Saturday, January 21, 2012


I have been reflecting on the issue of patient confidentiality in medical writing.  Cases shared for educational or research purposes are de-identified.  The standard approach is to use initials, not names, and change characteristic features, such as age or gender, if they are not directly relevant to the clinical question.

What about fiction set in clinical environments, in which patients and doctors are characters?  All characters bear some connection to the writer’s personal experience.  They are usually designed to feel “real”, in order to make their stories believable and to communicate some element of human truth.  How can a writer achieve this effect without making characters who are too “real”, traceable to the individuals on whom they are based?

Fiction is preceded by the caveat: any relation to actual persons living or dead is purely coincidental.  However, can we say this with confidence when our characters are influenced by actual persons and intentionally crafted to behave like them? 

Is there a higher standard for coincidence when the writer is also a doctor?  Medical professionals have privileged access to the lives of others and a unique perspective on the human condition.  This exposure can enhance our writing and give our novels insight.  However, much of our human contact occurs in confidence, in the context of private doctor-patient relationships.    Patients who tell us of their personal struggles and tragedies do so for therapeutic purposes, not to become the basis for fictional depictions of struggle and tragedy.

In some cases, we know which patients of ours inspired which characters.  If we are successful at de-identification in our writing, we are the only ones who can draw the connection.  In other cases, the link is obscure even to us.  Characters come into being without conscious attribution to someone we know.  They are composites of our experiences, the essence of many people rolled into one.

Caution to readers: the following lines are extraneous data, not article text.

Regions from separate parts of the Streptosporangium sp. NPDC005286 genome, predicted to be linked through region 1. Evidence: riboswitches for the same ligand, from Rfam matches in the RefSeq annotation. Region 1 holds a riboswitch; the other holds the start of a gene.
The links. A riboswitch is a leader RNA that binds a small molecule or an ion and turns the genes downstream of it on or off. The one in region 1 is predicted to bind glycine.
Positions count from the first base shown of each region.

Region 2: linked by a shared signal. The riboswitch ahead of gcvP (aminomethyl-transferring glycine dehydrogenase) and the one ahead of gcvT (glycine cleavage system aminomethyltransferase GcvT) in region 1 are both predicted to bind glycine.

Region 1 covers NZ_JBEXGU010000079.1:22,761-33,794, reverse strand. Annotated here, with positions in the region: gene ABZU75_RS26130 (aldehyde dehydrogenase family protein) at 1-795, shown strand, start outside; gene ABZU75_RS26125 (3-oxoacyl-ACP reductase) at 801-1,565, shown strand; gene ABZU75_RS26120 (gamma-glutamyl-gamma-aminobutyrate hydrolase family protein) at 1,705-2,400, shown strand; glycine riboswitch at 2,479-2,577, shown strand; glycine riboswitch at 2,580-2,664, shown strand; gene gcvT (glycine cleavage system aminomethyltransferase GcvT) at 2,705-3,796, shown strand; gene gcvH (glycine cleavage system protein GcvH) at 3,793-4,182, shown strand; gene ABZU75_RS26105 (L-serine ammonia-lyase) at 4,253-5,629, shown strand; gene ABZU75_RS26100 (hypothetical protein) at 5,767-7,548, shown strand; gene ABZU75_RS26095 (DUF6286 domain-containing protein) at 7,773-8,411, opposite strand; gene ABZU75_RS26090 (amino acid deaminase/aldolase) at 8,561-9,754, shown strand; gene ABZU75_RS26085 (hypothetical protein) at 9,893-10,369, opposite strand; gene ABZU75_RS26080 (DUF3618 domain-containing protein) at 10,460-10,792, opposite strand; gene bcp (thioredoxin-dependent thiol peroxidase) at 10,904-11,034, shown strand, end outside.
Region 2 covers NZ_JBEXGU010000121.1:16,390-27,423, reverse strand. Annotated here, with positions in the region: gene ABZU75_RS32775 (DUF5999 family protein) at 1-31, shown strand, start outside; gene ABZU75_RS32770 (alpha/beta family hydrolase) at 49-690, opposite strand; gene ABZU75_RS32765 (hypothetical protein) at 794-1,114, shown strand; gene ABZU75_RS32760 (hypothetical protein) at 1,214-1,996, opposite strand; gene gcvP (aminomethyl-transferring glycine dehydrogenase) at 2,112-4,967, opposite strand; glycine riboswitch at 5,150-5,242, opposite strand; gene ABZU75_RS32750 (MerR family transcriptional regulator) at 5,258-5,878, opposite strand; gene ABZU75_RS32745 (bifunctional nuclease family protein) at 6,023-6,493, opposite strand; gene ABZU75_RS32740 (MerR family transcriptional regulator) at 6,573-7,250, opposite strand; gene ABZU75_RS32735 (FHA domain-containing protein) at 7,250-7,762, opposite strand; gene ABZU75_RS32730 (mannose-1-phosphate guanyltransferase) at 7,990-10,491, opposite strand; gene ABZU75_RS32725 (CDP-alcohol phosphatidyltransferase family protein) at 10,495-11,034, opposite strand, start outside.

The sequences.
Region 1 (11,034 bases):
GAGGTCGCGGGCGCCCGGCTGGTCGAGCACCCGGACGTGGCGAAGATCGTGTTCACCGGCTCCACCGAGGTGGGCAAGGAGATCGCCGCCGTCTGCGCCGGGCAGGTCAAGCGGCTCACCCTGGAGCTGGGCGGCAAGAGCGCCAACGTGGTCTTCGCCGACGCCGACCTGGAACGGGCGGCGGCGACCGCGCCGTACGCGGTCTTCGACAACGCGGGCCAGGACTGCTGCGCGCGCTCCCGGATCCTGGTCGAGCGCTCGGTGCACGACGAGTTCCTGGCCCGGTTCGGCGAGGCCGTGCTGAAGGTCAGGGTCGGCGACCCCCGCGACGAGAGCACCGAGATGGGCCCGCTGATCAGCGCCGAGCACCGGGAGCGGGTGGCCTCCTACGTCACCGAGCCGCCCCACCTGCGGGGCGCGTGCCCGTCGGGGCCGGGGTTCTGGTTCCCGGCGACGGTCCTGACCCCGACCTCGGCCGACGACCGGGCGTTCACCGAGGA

It is difficult to tell exactly how others will respond to or interpret our work.  I do try to imagine how my patients would feel reading my writing.  Would they see themselves in a universal sense, in the way that any readers identify with characters who are like them?  Or would they feel used, their personal details stolen or taken advantage of, because they see themselves in an individual sense?

If I suspect that a character or a particular scene would cause offense to a patient or family member, I change it.  Yes, I could exercise my freedom of speech and write whatever I want.  But I also take my professional obligations and privileges seriously.  I aim for my clinical and literary lives to complement each other, not conflict.  And even though my sharing of experiences is not for educational purposes, there is an intention to create something positive.

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